In a small study, people with narrowed leg arteries walked a little farther, for a longer amount of time after eating dark chocolate, a food high in antioxidants called polyphenols, according to new research in Journal of the American Heart Association.
The authors suggest that polyphenols in cocoa may reduce oxidative stress and improve blood flow in peripheral arteries. Oxidative stress is an imbalance in the body that leads to inflammation, blood vessel damage and stiffening.
In the study, 14 men and six women, ages 60-78 who had peripheral artery disease improved their ability to walk unassisted after eating dark chocolate, but not after eating milk chocolate.
PAD is a narrowing of the arteries, most commonly in the legs. It can cause pain, cramping or fatigue in the legs or hips while walking.
Participants did treadmill tests in the morning, then later that day two hours after eating 40 grams of chocolate, about the size of an American chocolate bar. Tests for dark and milk chocolate were on separate days.
The dark chocolate was more than 85 percent cocoa, making it rich in polyphenols. The milk chocolate has less than 30 percent cocoa and far fewer polyphenols.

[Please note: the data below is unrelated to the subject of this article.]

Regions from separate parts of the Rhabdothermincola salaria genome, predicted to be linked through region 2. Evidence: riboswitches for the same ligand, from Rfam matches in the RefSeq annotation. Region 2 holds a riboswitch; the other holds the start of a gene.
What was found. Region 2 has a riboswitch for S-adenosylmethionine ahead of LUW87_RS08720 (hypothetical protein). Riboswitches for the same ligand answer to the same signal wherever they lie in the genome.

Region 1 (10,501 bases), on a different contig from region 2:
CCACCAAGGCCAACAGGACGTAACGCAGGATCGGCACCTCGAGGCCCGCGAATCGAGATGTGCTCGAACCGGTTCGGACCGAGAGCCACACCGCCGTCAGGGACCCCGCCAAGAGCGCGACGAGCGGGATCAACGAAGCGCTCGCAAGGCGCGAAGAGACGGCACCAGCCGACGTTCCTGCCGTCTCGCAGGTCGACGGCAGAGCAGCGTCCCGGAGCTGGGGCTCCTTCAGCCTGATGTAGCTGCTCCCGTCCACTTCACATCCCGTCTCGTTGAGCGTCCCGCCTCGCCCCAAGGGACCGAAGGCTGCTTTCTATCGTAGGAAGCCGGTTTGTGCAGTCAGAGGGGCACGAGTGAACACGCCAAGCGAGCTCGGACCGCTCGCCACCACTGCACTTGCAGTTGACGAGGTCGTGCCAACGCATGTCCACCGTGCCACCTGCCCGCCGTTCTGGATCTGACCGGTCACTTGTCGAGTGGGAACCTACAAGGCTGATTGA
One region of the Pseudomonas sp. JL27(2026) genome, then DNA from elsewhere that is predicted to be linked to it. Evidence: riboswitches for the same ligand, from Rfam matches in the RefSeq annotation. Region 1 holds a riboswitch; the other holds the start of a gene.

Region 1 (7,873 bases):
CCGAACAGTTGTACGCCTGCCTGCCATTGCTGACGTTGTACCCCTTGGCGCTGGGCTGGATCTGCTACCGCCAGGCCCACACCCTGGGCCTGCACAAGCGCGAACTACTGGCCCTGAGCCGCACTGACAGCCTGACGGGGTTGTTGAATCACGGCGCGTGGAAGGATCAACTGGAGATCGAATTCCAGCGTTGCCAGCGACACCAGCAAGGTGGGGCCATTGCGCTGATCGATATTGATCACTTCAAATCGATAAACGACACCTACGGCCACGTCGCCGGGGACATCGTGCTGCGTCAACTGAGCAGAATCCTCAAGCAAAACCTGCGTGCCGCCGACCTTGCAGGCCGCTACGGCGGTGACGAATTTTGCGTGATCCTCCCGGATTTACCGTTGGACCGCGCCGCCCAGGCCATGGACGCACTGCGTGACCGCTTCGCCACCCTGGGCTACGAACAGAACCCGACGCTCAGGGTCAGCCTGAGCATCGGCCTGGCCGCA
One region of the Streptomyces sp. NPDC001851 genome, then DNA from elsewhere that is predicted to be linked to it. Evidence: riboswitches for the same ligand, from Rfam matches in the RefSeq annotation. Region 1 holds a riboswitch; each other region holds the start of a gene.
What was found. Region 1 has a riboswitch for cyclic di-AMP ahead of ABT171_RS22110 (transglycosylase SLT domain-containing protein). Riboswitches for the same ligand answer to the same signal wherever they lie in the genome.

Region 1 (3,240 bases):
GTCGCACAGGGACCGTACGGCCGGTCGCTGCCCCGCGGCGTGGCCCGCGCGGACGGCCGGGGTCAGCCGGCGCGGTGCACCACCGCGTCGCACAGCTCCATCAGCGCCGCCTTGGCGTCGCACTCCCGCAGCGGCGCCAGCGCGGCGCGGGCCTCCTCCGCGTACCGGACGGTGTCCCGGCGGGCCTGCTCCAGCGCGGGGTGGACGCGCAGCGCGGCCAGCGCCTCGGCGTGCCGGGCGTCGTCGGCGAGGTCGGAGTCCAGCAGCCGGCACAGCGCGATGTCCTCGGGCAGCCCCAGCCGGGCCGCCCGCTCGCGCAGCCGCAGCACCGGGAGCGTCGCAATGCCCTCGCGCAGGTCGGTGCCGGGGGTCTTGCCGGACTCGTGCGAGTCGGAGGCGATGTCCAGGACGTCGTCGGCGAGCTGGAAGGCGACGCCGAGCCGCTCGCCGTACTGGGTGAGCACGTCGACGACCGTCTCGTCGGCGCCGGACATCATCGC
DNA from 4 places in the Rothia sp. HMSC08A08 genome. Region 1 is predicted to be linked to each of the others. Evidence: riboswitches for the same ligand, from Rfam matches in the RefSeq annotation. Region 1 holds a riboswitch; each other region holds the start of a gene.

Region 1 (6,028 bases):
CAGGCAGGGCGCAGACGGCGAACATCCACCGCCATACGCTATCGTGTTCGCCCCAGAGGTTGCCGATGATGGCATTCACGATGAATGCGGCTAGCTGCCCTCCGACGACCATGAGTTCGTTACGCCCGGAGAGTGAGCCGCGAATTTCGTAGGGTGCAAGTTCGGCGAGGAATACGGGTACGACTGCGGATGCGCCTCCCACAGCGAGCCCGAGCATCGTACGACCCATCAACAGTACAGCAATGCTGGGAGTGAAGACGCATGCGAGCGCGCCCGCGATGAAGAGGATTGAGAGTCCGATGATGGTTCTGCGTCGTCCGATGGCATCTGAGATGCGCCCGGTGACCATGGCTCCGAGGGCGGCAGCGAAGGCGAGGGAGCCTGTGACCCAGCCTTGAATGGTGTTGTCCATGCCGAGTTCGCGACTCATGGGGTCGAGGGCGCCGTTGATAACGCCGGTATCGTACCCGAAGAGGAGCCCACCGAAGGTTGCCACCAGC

After eating dark chocolate, people walked 39 feet farther for about 17 more seconds on average than they did the same morning—improvements of 11 percent and 15 percent, respectively. Their distance and time didn’t improve after eating milk chocolate.
Despite modest improvements, the benefit of dark chocolate polyphenols is “of potential relevance for the quality of life of these patients,” said Lorenzo Loffredo, M.D., the study’s co-author and assistant professor at the Sapienza University of Rome in Italy.
Levels of nitric oxide — a gas linked to improved blood flow — were higher when participants ate dark chocolate, which researchers say may be responsible for dilating peripheral arteries and improving walking independence.
The researchers said the improvements linked to these compounds need to be confirmed in a larger study.
American Heart Association spokesperson Mark Creager, M.D. noted that it’s far too early to recommend polyphenols or dark chocolate for cardiovascular health.
“Other investigations have shown that polyphenols including those in dark chocolate may improve blood vessel function. But this study is extremely preliminary and I think everyone needs to be cautious when interpreting the findings,” said Creager, who is director of the Vascular Center at Brigham and Women’s Hospital and a professor of medicine at Harvard Medical School in Boston.
“We know from other studies of antioxidants — vitamin C and vitamin E for example — that these interventions have not gone on to show improvement in cardiovascular health.”
Cloves, dried peppermint, celery seed, capers, and hazelnuts are other polyphenol-rich foods with less added sugar, saturated fats and calories than dark chocolate.